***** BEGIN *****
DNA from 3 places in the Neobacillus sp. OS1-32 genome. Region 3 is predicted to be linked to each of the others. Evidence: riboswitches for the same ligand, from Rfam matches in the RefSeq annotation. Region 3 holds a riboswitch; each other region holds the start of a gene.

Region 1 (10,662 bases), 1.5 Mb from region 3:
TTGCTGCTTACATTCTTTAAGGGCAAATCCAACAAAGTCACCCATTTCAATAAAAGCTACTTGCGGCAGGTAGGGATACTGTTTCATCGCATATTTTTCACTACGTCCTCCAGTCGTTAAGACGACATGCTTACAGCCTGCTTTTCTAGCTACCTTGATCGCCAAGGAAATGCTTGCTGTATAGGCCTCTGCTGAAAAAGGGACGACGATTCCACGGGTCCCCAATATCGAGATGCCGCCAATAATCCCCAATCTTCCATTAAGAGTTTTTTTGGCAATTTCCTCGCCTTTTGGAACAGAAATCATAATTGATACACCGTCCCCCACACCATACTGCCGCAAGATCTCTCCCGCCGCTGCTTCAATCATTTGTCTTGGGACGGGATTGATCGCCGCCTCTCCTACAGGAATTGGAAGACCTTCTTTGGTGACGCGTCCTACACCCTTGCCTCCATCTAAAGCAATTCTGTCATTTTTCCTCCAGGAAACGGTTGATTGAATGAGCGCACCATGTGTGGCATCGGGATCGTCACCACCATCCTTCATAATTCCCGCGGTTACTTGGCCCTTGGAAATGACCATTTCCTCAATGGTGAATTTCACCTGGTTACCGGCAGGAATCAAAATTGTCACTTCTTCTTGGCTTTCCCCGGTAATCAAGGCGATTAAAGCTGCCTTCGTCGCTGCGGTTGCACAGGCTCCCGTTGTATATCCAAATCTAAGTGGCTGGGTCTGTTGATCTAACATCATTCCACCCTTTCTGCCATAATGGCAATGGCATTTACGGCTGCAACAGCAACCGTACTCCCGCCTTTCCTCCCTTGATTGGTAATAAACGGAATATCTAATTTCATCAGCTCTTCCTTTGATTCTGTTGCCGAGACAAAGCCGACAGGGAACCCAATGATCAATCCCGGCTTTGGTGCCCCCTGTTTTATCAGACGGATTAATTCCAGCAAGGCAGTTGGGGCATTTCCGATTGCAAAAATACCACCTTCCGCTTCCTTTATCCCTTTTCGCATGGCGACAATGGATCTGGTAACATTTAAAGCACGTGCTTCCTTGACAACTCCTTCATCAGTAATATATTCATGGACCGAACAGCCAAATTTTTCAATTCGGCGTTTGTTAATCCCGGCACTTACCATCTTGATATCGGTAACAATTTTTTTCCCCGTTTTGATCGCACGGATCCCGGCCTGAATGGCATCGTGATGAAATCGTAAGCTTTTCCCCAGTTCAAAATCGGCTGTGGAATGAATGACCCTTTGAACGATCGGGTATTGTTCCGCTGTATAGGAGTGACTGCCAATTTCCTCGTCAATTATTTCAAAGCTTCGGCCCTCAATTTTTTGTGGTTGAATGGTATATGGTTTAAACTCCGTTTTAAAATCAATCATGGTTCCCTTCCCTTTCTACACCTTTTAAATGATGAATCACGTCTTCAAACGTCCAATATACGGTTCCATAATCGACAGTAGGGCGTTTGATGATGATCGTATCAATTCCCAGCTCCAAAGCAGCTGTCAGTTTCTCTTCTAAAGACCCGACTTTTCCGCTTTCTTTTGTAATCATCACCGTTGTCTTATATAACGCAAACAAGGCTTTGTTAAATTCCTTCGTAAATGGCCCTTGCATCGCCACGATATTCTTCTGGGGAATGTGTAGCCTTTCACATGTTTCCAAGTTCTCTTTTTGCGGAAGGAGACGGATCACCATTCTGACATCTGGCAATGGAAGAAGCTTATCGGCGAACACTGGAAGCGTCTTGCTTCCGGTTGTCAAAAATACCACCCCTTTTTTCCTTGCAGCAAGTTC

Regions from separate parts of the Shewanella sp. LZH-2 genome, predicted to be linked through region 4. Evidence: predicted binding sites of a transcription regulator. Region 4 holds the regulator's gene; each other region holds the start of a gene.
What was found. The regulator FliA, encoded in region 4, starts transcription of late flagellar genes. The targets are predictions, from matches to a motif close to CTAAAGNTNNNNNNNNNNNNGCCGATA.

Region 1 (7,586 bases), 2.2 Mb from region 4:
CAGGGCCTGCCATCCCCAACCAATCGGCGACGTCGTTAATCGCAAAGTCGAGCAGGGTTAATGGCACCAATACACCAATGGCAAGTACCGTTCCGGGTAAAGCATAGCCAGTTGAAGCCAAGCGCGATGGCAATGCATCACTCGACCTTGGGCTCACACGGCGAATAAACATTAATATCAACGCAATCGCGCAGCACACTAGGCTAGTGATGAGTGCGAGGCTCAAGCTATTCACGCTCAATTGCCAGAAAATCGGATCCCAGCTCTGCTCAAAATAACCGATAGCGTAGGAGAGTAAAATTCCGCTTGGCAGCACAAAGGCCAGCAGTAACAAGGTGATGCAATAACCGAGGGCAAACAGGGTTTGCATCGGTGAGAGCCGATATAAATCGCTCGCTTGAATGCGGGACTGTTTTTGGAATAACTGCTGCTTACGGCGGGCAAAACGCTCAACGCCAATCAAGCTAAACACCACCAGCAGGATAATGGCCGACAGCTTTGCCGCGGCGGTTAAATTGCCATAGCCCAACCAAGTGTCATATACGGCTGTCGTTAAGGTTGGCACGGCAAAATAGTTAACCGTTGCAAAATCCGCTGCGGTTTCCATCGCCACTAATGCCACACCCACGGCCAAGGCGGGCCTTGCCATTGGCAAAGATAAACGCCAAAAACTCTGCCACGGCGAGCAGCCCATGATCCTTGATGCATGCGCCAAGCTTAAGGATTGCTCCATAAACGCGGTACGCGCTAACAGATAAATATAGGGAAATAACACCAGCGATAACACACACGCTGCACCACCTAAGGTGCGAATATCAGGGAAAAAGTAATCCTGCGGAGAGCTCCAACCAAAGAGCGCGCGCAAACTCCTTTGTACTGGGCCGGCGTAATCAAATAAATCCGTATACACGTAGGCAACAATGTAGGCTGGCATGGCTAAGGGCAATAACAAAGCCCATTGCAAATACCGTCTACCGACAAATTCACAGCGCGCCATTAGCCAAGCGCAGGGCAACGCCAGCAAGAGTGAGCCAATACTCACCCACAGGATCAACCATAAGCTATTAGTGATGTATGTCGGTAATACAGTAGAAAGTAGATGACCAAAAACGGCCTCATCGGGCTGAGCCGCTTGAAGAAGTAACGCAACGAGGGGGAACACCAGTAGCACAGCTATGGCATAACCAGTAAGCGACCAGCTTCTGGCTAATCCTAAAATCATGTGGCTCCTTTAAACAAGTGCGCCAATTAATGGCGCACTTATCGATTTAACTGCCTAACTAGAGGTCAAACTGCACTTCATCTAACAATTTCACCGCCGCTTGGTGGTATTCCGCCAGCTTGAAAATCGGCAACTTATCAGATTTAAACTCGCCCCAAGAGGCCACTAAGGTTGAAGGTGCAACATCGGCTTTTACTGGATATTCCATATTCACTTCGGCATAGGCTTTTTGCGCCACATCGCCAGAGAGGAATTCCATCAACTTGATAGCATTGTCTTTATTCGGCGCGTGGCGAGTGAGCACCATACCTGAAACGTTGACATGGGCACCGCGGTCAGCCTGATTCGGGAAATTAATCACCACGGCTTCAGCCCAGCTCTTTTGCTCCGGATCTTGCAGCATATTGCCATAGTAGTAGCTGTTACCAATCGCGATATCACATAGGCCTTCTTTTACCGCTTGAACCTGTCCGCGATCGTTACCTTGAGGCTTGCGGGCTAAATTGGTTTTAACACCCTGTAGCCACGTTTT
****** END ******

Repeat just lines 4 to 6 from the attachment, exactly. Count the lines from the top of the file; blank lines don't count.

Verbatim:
Regions from separate parts of the Shewanella sp. LZH-2 genome, predicted to be linked through region 4. Evidence: predicted binding sites of a transcription regulator. Region 4 holds the regulator's gene; each other region holds the start of a gene.
What was found. The regulator FliA, encoded in region 4, starts transcription of late flagellar genes. The targets are predictions, from matches to a motif close to CTAAAGNTNNNNNNNNNNNNGCCGATA.

Region 1 (7,586 bases), 2.2 Mb from region 4: